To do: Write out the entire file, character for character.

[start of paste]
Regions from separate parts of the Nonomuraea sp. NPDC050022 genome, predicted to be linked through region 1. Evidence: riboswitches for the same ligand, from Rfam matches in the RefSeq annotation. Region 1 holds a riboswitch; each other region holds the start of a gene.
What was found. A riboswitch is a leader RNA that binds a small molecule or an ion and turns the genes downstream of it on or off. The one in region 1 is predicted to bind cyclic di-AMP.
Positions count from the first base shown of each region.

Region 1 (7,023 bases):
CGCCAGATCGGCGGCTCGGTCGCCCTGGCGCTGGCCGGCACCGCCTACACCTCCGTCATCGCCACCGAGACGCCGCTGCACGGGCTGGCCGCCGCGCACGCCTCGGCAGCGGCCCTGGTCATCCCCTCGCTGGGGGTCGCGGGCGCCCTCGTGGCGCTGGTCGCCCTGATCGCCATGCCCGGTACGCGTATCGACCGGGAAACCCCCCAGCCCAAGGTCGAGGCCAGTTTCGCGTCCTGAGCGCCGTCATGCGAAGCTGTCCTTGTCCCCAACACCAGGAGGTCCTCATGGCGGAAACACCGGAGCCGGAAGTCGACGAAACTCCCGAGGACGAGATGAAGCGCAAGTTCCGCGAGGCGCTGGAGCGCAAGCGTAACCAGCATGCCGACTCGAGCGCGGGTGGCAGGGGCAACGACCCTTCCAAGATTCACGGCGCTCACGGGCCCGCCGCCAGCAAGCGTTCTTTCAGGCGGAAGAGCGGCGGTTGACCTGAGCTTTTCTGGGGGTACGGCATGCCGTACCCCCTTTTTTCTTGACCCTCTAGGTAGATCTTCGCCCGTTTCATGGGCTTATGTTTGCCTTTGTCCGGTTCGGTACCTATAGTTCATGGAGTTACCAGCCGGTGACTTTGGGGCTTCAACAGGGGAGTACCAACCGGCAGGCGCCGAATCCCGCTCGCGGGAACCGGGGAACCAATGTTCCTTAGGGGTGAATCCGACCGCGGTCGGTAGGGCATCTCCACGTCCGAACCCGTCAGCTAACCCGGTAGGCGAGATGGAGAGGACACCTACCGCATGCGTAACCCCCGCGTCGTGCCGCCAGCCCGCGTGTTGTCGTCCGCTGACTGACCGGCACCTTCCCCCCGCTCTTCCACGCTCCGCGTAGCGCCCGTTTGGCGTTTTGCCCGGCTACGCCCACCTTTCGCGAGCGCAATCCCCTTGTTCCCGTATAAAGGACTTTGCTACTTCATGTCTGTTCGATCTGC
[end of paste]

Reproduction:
Regions from separate parts of the Nonomuraea sp. NPDC050022 genome, predicted to be linked through region 1. Evidence: riboswitches for the same ligand, from Rfam matches in the RefSeq annotation. Region 1 holds a riboswitch; each other region holds the start of a gene.
What was found. A riboswitch is a leader RNA that binds a small molecule or an ion and turns the genes downstream of it on or off. The one in region 1 is predicted to bind cyclic di-AMP.
Positions count from the first base shown of each region.

Region 1 (7,023 bases):
CGCCAGATCGGCGGCTCGGTCGCCCTGGCGCTGGCCGGCACCGCCTACACCTCCGTCATCGCCACCGAGACGCCGCTGCACGGGCTGGCCGCCGCGCACGCCTCGGCAGCGGCCCTGGTCATCCCCTCGCTGGGGGTCGCGGGCGCCCTCGTGGCGCTGGTCGCCCTGATCGCCATGCCCGGTACGCGTATCGACCGGGAAACCCCCCAGCCCAAGGTCGAGGCCAGTTTCGCGTCCTGAGCGCCGTCATGCGAAGCTGTCCTTGTCCCCAACACCAGGAGGTCCTCATGGCGGAAACACCGGAGCCGGAAGTCGACGAAACTCCCGAGGACGAGATGAAGCGCAAGTTCCGCGAGGCGCTGGAGCGCAAGCGTAACCAGCATGCCGACTCGAGCGCGGGTGGCAGGGGCAACGACCCTTCCAAGATTCACGGCGCTCACGGGCCCGCCGCCAGCAAGCGTTCTTTCAGGCGGAAGAGCGGCGGTTGACCTGAGCTTTTCTGGGGGTACGGCATGCCGTACCCCCTTTTTTCTTGACCCTCTAGGTAGATCTTCGCCCGTTTCATGGGCTTATGTTTGCCTTTGTCCGGTTCGGTACCTATAGTTCATGGAGTTACCAGCCGGTGACTTTGGGGCTTCAACAGGGGAGTACCAACCGGCAGGCGCCGAATCCCGCTCGCGGGAACCGGGGAACCAATGTTCCTTAGGGGTGAATCCGACCGCGGTCGGTAGGGCATCTCCACGTCCGAACCCGTCAGCTAACCCGGTAGGCGAGATGGAGAGGACACCTACCGCATGCGTAACCCCCGCGTCGTGCCGCCAGCCCGCGTGTTGTCGTCCGCTGACTGACCGGCACCTTCCCCCCGCTCTTCCACGCTCCGCGTAGCGCCCGTTTGGCGTTTTGCCCGGCTACGCCCACCTTTCGCGAGCGCAATCCCCTTGTTCCCGTATAAAGGACTTTGCTACTTCATGTCTGTTCGATCTGC